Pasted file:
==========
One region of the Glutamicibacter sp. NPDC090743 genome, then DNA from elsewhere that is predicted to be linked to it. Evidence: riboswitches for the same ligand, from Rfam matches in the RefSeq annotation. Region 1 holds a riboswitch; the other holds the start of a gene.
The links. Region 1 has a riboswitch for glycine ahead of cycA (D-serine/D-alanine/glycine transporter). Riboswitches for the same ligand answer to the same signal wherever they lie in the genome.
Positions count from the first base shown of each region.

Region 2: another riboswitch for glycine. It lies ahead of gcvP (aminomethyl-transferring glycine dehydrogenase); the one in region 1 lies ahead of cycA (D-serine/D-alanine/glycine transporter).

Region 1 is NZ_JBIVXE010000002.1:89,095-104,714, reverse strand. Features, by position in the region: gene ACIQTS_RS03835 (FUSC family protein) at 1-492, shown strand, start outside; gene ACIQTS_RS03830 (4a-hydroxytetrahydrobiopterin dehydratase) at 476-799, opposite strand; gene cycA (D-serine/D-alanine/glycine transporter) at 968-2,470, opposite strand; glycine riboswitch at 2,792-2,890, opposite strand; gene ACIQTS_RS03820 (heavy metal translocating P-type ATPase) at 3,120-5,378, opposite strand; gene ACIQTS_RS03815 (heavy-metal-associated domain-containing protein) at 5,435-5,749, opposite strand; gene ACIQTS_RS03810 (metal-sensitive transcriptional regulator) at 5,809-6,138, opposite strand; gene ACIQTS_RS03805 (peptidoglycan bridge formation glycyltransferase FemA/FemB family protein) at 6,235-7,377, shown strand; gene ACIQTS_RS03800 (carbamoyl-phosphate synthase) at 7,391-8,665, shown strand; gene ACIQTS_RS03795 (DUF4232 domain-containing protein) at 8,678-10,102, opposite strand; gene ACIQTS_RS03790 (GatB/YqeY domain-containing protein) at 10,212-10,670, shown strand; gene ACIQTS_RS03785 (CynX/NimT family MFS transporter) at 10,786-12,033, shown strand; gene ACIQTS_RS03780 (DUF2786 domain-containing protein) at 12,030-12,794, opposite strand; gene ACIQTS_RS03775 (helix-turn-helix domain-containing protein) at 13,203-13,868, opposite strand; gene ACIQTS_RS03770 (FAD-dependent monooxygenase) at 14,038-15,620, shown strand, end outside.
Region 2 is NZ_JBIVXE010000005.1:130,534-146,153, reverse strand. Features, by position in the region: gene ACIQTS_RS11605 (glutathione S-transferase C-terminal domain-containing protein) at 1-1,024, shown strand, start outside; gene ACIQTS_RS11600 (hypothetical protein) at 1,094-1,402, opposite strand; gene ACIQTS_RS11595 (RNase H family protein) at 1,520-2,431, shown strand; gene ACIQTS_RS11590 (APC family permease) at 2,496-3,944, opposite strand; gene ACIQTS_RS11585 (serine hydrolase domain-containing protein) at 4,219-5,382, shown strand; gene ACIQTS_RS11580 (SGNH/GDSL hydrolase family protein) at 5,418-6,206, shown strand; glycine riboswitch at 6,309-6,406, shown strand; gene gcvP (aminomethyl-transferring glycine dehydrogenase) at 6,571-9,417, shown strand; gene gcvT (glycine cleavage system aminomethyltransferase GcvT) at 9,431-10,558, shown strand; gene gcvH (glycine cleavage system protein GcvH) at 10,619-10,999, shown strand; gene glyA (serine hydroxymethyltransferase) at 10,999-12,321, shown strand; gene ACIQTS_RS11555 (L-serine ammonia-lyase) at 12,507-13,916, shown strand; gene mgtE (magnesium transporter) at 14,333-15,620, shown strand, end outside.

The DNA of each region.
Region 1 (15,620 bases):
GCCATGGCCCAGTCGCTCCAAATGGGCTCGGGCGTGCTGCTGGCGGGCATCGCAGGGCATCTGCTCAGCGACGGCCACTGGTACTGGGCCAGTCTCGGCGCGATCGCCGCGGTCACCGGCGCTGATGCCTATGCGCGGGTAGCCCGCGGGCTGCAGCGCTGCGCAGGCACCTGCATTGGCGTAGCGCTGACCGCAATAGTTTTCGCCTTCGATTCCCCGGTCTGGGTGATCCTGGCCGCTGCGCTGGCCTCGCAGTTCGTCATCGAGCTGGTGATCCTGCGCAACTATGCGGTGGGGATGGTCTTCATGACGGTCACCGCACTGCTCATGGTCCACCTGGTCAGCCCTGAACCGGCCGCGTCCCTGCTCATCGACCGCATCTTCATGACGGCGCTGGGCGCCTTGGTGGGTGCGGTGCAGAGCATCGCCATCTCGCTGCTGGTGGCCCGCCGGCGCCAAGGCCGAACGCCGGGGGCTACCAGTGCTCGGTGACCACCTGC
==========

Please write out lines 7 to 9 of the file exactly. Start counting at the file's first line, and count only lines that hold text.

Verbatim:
The DNA of each region.
Region 1 (15,620 bases):
GCCATGGCCCAGTCGCTCCAAATGGGCTCGGGCGTGCTGCTGGCGGGCATCGCAGGGCATCTGCTCAGCGACGGCCACTGGTACTGGGCCAGTCTCGGCGCGATCGCCGCGGTCACCGGCGCTGATGCCTATGCGCGGGTAGCCCGCGGGCTGCAGCGCTGCGCAGGCACCTGCATTGGCGTAGCGCTGACCGCAATAGTTTTCGCCTTCGATTCCCCGGTCTGGGTGATCCTGGCCGCTGCGCTGGCCTCGCAGTTCGTCATCGAGCTGGTGATCCTGCGCAACTATGCGGTGGGGATGGTCTTCATGACGGTCACCGCACTGCTCATGGTCCACCTGGTCAGCCCTGAACCGGCCGCGTCCCTGCTCATCGACCGCATCTTCATGACGGCGCTGGGCGCCTTGGTGGGTGCGGTGCAGAGCATCGCCATCTCGCTGCTGGTGGCCCGCCGGCGCCAAGGCCGAACGCCGGGGGCTACCAGTGCTCGGTGACCACCTGC